Having said all that, we can proceed to the first Command: - “You shall have no other gods before me.” What does this first Word of the Decalogue enjoin? Again, to quote the Heidelberg Catechism, “That I, as sincerely as I desire the salvation of my own soul, avoid and flee from all idolatry, sorcery, soothsaying, superstition, invocation of saints, or any other creatures; and learn rightly to know the only true God; trust in him alone, with humility and patience submit to him; expect all good things from him only; love, fear, and glorify him with my whole heart; so that I renounce and forsake all creatures, rather than commit even the least thing contrary to his will.”

The Westminster Shorter Catechism notes that the words, “before Me,” in this command are to remind us that we are always before God. Everything we say and do is exposed and open before Him. Though many people bristle at divine sovereignty, it is based upon God’s being Creator. How could God be in possession of the infinite wisdom and power required to create the universe ex nihilo, and yet while sustaining it and preserving its existence moment by moment, fail to rule it sovereignly? As the Sovereign Creator, Sustainer, Ruler and Judge of the universe, He has the right to choose a people for Himself, and by making Himself their God, enjoin worship.

We often rather simplistically picture idolatry as a man falling prostrate before an image of stone. While that most certainly is idolatry. Idolatry can be more accurately defined as having any other object of trust besides God.  Ephesians 5:5 literally equate covetousness with idolatry. And speaking of Ephesians 5, God often uses adultery as a metaphor for idolatry. The sacred covenant between God and His people is violated just as foully by idolatry as the sacred bond of matrimony is violated by adultery.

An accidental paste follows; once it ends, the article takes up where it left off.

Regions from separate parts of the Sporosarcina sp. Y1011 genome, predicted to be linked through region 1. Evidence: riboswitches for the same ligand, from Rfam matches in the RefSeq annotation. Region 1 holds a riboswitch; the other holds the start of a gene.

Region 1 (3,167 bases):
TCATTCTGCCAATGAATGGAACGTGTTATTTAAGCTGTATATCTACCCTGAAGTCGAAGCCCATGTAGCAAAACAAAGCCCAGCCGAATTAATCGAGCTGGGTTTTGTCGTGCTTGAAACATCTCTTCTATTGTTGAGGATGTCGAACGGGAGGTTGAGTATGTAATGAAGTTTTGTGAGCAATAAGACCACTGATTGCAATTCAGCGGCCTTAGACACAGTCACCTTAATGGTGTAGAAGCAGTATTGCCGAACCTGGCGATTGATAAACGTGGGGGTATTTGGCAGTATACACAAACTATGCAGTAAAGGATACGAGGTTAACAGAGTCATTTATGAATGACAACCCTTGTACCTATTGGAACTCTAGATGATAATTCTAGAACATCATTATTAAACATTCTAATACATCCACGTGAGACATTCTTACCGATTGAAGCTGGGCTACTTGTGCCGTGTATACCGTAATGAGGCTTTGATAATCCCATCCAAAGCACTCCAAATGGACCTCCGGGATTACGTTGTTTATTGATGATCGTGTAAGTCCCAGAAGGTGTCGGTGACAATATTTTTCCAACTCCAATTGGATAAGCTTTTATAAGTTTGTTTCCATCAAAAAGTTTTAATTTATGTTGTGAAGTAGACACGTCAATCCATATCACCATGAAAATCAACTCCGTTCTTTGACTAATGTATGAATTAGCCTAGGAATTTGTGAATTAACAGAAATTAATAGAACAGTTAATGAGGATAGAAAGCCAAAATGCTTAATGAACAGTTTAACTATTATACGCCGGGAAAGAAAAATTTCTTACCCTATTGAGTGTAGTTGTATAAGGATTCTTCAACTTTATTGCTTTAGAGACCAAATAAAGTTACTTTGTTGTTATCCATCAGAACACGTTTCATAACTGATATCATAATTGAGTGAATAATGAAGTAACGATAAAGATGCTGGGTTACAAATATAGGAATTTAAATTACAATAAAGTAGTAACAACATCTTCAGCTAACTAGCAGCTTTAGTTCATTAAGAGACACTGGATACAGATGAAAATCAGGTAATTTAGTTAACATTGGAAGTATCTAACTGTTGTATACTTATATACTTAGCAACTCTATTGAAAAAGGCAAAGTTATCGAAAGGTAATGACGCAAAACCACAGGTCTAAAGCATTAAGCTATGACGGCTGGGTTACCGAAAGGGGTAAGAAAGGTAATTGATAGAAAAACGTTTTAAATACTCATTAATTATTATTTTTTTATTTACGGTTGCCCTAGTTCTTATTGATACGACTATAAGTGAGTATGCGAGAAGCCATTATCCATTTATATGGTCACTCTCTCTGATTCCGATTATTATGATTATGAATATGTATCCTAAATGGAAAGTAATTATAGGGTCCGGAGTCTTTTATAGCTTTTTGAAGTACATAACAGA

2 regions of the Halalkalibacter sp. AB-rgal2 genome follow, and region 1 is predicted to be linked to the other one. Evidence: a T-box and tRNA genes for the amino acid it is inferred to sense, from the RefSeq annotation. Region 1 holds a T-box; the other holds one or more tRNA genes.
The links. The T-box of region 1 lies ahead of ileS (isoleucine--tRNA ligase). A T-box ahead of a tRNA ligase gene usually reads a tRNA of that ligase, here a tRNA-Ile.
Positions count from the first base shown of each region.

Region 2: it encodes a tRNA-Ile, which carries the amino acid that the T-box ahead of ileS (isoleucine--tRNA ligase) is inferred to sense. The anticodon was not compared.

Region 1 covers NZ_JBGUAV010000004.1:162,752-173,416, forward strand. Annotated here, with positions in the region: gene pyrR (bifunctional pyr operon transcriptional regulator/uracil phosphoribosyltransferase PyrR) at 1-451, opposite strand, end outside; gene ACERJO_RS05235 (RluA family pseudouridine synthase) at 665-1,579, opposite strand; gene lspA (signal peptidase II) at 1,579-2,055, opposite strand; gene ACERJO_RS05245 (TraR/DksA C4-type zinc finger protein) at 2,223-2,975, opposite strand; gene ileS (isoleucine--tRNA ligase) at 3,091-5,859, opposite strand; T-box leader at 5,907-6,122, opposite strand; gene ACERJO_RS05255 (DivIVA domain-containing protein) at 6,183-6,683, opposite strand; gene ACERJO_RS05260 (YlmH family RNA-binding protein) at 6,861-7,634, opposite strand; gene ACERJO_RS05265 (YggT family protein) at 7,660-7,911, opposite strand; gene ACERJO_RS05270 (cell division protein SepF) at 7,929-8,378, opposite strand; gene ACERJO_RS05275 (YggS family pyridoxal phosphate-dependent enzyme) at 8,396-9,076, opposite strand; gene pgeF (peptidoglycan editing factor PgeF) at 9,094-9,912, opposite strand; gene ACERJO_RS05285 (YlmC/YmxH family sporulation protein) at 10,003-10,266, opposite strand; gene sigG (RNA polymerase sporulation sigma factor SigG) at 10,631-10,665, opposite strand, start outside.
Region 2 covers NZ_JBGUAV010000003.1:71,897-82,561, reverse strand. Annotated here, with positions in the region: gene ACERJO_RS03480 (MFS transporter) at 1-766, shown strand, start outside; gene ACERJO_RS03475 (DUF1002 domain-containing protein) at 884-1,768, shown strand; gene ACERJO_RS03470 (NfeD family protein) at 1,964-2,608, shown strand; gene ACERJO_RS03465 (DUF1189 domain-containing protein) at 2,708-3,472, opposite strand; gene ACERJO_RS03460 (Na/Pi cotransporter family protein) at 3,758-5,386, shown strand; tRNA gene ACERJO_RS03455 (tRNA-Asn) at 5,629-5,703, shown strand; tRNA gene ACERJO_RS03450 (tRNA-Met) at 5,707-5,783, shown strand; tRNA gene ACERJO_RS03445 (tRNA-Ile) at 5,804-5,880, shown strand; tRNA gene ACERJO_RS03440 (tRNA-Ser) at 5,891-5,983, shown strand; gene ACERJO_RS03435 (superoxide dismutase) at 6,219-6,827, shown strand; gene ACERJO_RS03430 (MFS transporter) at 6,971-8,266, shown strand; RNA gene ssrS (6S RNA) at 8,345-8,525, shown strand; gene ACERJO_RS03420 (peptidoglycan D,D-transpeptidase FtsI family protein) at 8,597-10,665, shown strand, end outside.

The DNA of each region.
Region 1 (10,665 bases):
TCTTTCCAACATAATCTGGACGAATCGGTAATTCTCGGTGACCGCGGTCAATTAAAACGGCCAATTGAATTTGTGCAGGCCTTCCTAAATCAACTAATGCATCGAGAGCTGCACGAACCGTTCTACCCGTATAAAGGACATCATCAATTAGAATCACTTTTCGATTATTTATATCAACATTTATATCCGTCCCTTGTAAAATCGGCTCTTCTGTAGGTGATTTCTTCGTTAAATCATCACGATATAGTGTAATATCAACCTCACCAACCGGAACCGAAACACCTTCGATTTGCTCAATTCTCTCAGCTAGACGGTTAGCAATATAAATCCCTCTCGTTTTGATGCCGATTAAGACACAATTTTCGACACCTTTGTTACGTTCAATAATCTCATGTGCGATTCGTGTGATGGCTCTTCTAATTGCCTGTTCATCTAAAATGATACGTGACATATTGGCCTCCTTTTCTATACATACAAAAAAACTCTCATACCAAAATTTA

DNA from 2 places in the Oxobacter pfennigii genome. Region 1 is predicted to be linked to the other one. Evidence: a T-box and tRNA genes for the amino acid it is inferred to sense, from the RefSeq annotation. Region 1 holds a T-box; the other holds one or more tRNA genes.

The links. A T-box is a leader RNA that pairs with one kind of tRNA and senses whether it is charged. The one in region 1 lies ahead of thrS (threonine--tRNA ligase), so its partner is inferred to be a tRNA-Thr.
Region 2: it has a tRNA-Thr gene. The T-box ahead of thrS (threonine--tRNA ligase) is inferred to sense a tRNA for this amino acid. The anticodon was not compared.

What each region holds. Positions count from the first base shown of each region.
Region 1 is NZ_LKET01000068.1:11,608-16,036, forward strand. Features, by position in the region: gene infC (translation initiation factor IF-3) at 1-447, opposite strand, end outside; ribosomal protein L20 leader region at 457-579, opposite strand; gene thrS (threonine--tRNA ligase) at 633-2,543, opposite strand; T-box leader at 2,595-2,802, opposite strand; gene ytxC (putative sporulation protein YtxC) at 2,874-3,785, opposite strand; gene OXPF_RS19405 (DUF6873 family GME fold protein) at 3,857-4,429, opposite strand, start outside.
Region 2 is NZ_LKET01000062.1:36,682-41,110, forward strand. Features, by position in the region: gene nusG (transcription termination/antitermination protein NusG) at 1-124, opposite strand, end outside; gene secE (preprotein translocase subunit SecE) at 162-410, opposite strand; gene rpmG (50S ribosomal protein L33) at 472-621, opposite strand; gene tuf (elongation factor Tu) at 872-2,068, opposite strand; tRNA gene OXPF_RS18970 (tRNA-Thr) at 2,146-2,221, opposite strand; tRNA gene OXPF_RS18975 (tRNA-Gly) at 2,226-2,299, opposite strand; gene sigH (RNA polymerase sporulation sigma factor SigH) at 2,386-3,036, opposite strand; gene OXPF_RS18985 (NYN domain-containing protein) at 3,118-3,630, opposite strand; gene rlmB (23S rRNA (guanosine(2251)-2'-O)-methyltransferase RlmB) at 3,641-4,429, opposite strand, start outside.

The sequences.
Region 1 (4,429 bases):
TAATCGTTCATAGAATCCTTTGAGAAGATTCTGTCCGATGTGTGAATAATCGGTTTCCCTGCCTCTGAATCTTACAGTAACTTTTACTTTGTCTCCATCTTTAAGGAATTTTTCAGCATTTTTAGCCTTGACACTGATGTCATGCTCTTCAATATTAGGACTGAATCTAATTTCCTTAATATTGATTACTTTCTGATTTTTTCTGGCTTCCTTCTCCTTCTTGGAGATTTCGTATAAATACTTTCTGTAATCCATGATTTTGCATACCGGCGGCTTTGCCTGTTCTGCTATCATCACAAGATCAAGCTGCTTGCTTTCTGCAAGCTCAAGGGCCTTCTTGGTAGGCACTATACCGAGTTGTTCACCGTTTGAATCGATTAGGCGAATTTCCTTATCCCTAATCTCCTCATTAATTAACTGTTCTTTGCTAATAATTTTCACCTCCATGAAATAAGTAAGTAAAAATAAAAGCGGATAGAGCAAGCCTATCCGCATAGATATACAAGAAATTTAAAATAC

One more thing should perhaps be said now, which while it applies to this particular command, it has an equal bearing on all Ten Words, namely, all of God’s commands as revealed in the Decalogue have a two-fold application. To God’s covenant people, the Decalogue drives them graciously to Christ. We are constantly reminded of our native enmity toward God, and our heinous violations of His revealed will. But rather than casting us into despair, we are driven to trust in Christ because He fulfilled all righteousness for His people and bore the punishment which their sin richly deserved. To the unregenerate, God’s law is an unflinching standard of inexorable justice by which they will one day give an account to God. Being weighed and found wanting, they will deservedly be damned to eternal punishment for defying God and trampling on the righteousness of Christ.

A trustworthy Savior is provided by God for the elect. We need never look elsewhere. That is what the prologue to the Decalogue tells us. God is our God. However, to the reprobate, His law still demands worship, and there will literally be hell to pay for their lives of incessant idolatry. Man’s mind, as Calvin reminds us, is a perpetual forge of idols. All idolatry is ultimately self-worship, whether realized or not. The worship of the Biblical God is the only worship imposed upon man from an outside source. In all other religions, a man chooses whom to worship. The choice may be largely dictated by his culture, but at the end of the day, it is a human choice to worship this or that deity. Only the God of the Bible enters man’s existence and imposes Himself upon us. He reveals Himself to fallen, vile, degenerate sinners, enters into covenant with them, based solely on His own pleasure, and by making Himself their God, demands to be worshipped.

Little children, keep yourselves from idols. 1 John 5:21 (KJV)